The Ultimate Guide to Getting Started in B2B eCommerce

October 31st, 2017

We’re huge on collaboration! This time, we’ve partnered up with TradeGecko, a cloud-based inventory and order management platform for eCommerce stores, to share their guide to getting started in B2B eCommerce.

If you’re a B2C seller who’s hoping to expand into B2B, or you’re planning to set up a B2B eCommerce business, this is for you.  


 

Triple Your Revenue with B2B

If you’re thinking of making the shift to B2B, we recommend it – there’s a goldmine waiting to be tapped. We’re not being dramatic here: global B2B eCommerce ($7.6 trillion) is over three times larger than B2C eCommerce ($2.1 trillion), so taking a step out of your comfort zone and venturing into the B2B realm could be a move to reap you great rewards.

What’s even better?

Venturing into the B2B market is easier than you might think. It’s especially so if you’re already in the B2C eCommerce market because you can combine it with your current B2C online store.

With that, let’s jump into the 4 steps to get you started with B2B eCommerce:

 

Tip #1: Get your pricing right

get your pricing right

Before reaching out to business buyers, you’ll first need to determine your wholesale pricing.

 

1. You don’t have to undercut your prices

One thing to keep in mind: Aiming to gain an edge over your competitors with rock-bottom prices is a poor strategy.

As Seth Godin, one of the top marketers in the world, says:

“The reason it seems that price is all your customers care about is that you haven’t given them anything else to care about.”

Business buyers, in general, value transparent prices over low prices. It’s perfectly fine to charge a premium – maybe your products are made in the US, or maybe you use top-grade or organic materials in your production process. Whatever it is, be sure to let your business buyers know the value you’re bringing for the price they’re paying!

An example of how an online B2B store highlights the eco-friendly materials used in the bicycles they sell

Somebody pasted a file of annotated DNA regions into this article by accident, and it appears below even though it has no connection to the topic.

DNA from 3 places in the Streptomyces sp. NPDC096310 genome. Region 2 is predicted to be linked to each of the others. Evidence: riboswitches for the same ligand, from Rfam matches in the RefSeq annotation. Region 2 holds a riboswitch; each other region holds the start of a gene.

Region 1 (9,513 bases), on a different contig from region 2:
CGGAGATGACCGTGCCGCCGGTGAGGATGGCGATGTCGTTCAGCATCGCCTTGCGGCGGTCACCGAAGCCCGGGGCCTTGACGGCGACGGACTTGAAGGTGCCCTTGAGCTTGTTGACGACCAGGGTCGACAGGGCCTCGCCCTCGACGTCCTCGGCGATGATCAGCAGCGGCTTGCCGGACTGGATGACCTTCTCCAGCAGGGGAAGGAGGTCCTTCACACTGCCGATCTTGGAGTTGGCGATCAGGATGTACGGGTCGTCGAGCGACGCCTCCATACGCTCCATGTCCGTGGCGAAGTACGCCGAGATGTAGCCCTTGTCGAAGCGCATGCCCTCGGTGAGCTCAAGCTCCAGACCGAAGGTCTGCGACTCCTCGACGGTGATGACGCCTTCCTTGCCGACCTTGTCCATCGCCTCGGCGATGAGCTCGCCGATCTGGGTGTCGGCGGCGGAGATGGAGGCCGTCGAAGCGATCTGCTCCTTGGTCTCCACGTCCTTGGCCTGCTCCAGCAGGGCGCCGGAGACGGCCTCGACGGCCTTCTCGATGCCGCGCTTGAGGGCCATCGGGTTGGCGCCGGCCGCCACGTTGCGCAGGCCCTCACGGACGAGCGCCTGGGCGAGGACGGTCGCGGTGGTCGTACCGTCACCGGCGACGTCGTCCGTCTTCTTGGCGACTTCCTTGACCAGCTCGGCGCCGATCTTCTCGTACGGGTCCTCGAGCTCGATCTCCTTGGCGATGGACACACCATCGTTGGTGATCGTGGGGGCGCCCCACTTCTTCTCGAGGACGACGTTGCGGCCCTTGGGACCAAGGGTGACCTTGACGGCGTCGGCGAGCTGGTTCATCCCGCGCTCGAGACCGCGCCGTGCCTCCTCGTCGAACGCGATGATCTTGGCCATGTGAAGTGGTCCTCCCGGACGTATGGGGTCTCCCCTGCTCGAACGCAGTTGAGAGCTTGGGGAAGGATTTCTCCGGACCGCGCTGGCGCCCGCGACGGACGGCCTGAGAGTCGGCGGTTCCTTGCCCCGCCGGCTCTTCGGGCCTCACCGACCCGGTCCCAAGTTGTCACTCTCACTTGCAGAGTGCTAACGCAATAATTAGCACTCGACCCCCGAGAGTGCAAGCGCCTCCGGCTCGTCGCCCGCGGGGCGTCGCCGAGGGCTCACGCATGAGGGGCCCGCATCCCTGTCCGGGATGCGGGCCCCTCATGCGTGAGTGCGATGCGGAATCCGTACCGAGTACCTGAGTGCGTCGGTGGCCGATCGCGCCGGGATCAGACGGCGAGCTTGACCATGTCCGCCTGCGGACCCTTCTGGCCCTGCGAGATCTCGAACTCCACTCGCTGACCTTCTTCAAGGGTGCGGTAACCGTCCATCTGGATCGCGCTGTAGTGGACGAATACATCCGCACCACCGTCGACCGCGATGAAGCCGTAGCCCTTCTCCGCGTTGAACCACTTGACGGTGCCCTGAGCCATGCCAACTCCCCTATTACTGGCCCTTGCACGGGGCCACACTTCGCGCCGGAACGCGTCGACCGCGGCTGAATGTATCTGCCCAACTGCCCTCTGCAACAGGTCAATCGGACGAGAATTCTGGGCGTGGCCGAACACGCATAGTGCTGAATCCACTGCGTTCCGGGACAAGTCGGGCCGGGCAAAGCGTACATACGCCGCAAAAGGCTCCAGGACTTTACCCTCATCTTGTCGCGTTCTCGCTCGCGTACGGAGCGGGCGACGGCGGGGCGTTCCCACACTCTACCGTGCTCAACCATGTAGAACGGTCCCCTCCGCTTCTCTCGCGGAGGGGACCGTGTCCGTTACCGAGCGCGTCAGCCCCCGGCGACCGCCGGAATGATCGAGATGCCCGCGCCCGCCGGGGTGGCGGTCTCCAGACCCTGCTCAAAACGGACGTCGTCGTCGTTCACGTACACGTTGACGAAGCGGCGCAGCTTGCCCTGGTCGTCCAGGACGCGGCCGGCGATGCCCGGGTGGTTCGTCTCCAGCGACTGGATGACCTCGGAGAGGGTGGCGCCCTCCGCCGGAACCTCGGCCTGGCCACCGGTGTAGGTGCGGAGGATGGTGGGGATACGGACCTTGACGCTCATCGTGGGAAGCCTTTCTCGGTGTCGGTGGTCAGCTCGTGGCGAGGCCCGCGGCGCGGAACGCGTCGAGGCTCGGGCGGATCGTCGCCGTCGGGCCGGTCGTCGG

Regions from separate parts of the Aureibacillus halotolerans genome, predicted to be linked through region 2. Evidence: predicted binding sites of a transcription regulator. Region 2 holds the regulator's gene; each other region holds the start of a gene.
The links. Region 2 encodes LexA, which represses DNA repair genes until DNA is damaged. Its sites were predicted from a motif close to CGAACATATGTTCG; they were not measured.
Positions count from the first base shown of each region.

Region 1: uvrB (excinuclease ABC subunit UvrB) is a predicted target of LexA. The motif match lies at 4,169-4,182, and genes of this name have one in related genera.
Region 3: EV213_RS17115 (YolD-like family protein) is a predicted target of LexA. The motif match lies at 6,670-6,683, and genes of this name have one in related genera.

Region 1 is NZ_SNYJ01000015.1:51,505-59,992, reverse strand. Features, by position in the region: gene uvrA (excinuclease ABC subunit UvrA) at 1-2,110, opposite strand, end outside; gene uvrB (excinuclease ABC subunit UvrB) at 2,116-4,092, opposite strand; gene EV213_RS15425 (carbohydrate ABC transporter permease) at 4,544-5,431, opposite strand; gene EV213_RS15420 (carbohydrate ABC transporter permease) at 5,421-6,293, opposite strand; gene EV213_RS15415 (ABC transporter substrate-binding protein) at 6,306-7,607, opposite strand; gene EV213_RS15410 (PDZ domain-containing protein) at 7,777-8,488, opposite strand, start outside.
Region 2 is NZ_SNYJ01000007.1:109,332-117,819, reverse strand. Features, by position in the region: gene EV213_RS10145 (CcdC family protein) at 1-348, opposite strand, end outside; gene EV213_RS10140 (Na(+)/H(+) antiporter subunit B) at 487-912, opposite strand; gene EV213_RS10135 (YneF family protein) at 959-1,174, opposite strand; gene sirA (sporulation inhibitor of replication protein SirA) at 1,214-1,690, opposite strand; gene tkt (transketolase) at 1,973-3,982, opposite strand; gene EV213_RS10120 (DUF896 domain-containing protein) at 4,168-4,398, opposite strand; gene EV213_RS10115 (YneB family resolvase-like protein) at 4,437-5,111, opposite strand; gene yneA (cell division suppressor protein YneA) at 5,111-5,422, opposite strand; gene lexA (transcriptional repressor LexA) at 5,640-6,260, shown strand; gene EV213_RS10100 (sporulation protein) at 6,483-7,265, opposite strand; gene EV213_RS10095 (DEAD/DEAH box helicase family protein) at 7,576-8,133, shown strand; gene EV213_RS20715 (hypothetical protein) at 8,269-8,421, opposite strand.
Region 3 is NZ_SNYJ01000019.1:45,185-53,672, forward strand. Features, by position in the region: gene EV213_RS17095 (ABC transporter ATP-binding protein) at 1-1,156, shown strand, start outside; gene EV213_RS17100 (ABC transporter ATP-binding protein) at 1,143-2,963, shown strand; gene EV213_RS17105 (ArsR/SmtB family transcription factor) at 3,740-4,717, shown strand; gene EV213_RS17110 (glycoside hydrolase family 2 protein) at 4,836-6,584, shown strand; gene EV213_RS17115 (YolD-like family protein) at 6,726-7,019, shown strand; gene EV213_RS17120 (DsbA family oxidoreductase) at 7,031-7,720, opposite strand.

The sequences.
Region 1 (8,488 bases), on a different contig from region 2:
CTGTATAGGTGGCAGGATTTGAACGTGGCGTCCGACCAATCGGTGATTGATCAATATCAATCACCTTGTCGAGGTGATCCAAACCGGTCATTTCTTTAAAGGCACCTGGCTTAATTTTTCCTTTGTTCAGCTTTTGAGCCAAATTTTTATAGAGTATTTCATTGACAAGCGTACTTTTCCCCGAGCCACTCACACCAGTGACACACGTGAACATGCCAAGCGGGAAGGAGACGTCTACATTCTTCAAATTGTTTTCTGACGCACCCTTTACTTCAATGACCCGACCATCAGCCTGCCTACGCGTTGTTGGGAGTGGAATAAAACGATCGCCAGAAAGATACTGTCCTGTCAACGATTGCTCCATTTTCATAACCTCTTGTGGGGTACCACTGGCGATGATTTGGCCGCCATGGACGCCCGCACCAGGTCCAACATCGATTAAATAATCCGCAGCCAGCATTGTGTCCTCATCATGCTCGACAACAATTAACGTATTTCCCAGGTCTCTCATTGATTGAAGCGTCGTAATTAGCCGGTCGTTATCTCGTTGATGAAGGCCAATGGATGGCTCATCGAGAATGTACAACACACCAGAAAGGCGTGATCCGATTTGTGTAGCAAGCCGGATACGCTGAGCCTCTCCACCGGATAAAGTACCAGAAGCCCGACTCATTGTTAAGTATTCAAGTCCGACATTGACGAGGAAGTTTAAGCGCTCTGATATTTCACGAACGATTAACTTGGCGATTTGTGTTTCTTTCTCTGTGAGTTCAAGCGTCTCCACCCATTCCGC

2. Use proven methods to calculate the ideal price

 

Try: Halve your consumer retail price

The most straightforward method for determining your sales price to businesses is to divide your retail price to consumers by half. For example, if your retail store price is $100, you could sell to businesses for $50.

However, this one-size-fits-all approach may leave you with little profits. To ensure you’ll earn a profit on every product, you might want to try the absorption pricing method.

 

Try: Absorption pricing method

The absorption pricing method takes into account your production costs, overhead expenses, and profit margins to derive your RPP (Recommended Retail Price).

absorption pricing method

This can be broken down into 3 steps:

1. Calculate your cost price: You do this by adding your production cost per unit to your overhead expenses (which is the sum of your total overhead and admin expenses divided by the number of units produced).

2. Calculate your wholesale price: You do this by adding up your cost price with the profit margin.

3. Calculate your RPP (Recommended Retail Price): You do this by multiplying your wholesale price by 2.

 

If you’re keen to find out more about calculating the right wholesale price for you, there are several formulas that you can try.

 

 

Tip #2: Set up your ordering workflows

It’s 2017 – if you’re still processing orders from customers manually, it’s time to go tech.

The aim is to automate the bulk of your ordering workflow, so that you can knock off work at 5pm and get your happy hour on!

 

1. Customize a price list for each customer

custompricelist

First, set up a custom price list for each B2B customer since you’d have negotiated for different prices with different customers. You may want to give your loyal customers better rates, and incentivize them to continue working with you.

 

2. Figure out your M&Ms

minorderQ

No, not the chocolates, though you might need some M&Ms as brain fuel while trying to figure out your other Ms!

These stand for your Minimum Order Quantity (MOQ) and Minimum Order Value (MOV). The MOQ refers to the minimum amount of products your B2B customer has to buy from you (e.g. 500 pieces). The MOV refers to the minimum price of an order your B2B customer has to pay you (e.g. $500).

Once you’ve set these two metrics right, you’ll weed out B2B customers who are only looking for the lowest price and keep the right ones for you.

 

3. Know when to reorder your stock

If you were to run out of stock, your B2B customers would also run out of stock, and this would harm their business’ reputation. In turn, this shows that you’re not reliable, and you wouldn’t want to get stuck in such a sticky situation!

So, reordering your stocks to ensure that you have sufficient supply is important.

To find out when you need to reorder your stock, you’d have to figure out your reorder point.

 

Reorder Point

reorder point